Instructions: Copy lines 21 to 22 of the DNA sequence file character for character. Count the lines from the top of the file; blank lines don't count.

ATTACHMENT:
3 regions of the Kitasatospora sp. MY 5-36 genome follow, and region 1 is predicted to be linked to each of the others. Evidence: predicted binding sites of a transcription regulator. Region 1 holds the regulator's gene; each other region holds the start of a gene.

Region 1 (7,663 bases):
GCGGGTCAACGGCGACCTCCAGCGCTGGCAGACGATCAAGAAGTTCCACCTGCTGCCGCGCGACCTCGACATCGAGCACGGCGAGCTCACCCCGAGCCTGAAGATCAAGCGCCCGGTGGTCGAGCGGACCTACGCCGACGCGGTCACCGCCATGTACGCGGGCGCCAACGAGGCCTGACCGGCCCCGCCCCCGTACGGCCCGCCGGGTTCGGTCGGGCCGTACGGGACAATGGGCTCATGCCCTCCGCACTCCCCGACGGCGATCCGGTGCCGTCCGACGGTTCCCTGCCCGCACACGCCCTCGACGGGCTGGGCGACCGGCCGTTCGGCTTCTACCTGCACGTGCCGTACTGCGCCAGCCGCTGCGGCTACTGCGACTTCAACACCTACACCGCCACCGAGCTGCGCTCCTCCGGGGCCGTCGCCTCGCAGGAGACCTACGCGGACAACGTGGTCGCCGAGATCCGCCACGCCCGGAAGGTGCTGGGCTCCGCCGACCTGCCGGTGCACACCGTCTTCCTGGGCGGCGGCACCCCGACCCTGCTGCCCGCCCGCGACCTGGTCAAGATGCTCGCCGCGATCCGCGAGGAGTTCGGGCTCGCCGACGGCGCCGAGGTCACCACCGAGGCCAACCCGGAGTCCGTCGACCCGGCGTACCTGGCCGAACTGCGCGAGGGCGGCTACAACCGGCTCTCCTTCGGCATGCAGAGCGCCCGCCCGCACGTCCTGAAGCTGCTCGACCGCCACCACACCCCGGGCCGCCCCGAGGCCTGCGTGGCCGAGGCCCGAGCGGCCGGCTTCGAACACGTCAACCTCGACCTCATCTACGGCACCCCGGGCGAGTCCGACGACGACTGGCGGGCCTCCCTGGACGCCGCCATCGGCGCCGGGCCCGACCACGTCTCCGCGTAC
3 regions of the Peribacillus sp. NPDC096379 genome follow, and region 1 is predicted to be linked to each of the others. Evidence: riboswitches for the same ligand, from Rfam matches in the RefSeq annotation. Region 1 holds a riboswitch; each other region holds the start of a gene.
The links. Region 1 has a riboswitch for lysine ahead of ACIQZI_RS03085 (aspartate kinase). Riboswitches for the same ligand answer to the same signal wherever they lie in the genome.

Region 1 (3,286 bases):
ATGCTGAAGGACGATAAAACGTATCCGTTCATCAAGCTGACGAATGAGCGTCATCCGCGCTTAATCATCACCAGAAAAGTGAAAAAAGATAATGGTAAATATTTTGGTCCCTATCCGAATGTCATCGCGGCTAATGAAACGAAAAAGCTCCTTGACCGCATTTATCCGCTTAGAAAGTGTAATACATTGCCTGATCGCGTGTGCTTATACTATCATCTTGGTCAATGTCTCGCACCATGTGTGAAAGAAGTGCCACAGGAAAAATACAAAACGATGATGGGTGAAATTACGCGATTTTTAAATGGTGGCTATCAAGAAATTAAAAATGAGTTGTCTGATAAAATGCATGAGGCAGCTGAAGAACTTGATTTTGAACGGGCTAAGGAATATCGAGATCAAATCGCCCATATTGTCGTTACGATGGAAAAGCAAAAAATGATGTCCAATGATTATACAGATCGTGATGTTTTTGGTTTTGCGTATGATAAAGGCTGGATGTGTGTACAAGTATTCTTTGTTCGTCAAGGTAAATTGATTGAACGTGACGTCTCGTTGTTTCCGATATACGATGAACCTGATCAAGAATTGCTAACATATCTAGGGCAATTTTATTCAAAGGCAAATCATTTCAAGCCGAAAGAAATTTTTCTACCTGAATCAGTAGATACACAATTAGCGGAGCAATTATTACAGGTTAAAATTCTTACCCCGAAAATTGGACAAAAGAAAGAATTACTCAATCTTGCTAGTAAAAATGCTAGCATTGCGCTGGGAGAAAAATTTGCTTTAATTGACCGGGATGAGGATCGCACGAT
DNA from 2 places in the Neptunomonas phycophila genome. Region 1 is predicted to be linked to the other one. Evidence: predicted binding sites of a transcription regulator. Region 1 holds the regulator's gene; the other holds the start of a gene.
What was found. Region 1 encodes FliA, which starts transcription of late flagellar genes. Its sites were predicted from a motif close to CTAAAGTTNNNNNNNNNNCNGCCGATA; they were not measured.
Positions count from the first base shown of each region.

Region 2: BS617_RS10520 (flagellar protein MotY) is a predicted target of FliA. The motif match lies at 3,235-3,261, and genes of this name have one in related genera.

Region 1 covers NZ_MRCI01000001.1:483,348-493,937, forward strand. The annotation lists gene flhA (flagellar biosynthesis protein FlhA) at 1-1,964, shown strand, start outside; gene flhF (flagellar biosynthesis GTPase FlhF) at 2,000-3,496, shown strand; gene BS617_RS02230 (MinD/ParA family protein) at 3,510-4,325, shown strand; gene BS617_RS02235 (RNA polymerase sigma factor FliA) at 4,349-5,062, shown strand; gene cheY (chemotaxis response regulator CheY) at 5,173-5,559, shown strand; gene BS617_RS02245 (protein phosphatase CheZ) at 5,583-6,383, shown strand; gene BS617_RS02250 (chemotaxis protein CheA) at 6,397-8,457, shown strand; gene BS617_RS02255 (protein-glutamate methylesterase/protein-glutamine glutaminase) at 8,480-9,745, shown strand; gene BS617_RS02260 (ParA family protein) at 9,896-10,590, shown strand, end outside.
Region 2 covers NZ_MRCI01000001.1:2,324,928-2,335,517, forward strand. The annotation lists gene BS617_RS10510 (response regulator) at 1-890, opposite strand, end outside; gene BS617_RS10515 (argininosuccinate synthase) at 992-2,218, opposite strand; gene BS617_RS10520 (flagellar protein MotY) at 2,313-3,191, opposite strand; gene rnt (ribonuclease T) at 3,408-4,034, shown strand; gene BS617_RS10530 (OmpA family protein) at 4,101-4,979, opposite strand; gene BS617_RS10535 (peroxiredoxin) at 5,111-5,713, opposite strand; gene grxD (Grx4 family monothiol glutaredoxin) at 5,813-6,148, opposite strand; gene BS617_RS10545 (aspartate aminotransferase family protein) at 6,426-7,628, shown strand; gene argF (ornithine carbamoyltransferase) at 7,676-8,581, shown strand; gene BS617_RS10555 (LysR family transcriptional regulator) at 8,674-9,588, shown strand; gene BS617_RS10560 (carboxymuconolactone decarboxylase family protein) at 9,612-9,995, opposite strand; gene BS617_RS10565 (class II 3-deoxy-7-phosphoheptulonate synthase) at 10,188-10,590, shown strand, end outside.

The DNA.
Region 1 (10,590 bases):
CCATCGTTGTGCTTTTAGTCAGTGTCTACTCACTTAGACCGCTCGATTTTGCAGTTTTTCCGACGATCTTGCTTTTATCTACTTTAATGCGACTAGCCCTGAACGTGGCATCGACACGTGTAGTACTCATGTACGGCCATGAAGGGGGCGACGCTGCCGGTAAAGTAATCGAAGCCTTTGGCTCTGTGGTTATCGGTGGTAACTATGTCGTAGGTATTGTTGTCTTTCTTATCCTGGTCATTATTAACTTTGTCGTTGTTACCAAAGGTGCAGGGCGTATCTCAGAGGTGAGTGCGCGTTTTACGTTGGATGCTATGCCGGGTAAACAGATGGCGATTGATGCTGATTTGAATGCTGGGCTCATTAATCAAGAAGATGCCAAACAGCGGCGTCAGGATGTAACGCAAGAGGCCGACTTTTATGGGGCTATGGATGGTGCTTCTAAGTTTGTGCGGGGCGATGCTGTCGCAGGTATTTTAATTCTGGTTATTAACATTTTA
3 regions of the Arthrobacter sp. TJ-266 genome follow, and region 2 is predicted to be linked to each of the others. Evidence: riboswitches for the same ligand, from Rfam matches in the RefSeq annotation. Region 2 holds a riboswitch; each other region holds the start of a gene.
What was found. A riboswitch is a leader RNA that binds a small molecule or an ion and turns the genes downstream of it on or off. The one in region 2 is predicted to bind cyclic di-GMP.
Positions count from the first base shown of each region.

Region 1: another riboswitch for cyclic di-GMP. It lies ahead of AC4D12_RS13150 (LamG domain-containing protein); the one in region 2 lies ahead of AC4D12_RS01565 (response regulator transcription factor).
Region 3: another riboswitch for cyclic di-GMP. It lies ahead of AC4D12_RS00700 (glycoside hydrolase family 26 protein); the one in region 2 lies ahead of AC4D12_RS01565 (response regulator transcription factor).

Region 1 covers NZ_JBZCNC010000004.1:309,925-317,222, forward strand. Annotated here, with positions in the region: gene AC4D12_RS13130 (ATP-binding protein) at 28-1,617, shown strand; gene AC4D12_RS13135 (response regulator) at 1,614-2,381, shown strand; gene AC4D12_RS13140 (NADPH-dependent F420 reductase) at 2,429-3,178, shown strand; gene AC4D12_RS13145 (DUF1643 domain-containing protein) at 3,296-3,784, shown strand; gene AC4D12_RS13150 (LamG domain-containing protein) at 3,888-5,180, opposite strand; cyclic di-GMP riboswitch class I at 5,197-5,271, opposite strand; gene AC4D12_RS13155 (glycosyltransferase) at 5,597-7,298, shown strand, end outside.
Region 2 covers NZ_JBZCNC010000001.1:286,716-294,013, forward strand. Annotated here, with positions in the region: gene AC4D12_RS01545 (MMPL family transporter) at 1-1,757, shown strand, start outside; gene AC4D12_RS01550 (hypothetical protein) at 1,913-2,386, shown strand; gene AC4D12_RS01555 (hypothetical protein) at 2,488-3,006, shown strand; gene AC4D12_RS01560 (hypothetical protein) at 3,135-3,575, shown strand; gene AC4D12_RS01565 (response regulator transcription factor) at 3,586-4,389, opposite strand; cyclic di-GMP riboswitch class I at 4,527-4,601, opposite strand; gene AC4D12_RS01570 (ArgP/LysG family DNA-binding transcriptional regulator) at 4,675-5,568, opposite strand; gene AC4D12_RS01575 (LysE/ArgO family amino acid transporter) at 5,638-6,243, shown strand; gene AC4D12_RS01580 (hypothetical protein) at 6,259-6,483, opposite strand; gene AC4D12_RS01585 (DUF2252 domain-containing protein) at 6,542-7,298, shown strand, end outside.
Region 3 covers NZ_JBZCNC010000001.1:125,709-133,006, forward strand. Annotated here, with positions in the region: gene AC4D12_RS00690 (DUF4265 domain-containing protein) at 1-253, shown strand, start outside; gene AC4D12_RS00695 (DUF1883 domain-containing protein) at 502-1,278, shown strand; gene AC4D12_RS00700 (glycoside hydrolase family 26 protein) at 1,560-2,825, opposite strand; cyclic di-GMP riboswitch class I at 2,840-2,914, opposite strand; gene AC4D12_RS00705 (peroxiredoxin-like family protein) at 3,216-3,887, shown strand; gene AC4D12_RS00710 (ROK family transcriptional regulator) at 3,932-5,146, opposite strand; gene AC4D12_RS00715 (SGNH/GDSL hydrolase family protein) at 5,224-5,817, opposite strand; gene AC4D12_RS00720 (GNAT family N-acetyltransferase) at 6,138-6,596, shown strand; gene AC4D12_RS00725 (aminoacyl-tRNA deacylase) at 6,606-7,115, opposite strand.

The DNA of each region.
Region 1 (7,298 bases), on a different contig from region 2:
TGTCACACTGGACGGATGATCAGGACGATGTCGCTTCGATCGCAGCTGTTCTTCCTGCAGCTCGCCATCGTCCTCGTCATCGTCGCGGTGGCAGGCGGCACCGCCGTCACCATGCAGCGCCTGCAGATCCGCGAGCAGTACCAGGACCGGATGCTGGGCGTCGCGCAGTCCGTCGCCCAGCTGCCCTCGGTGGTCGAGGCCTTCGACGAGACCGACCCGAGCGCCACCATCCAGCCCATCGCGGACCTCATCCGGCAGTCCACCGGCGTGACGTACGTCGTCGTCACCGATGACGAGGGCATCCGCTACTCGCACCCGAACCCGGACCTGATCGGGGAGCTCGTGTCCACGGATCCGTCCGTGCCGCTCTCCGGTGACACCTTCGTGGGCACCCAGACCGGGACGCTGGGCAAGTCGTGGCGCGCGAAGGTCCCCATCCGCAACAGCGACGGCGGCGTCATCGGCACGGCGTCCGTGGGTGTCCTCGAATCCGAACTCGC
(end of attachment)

Region 3: another riboswitch for cyclic di-GMP. It lies ahead of AC4D12_RS00700 (glycoside hydrolase family 26 protein); the one in region 2 lies ahead of AC4D12_RS01565 (response regulator transcription factor).

Region 1 covers NZ_JBZCNC010000004.1:309,925-317,222, forward strand. Annotated here, with positions in the region: gene AC4D12_RS13130 (ATP-binding protein) at 28-1,617, shown strand; gene AC4D12_RS13135 (response regulator) at 1,614-2,381, shown strand; gene AC4D12_RS13140 (NADPH-dependent F420 reductase) at 2,429-3,178, shown strand; gene AC4D12_RS13145 (DUF1643 domain-containing protein) at 3,296-3,784, shown strand; gene AC4D12_RS13150 (LamG domain-containing protein) at 3,888-5,180, opposite strand; cyclic di-GMP riboswitch class I at 5,197-5,271, opposite strand; gene AC4D12_RS13155 (glycosyltransferase) at 5,597-7,298, shown strand, end outside.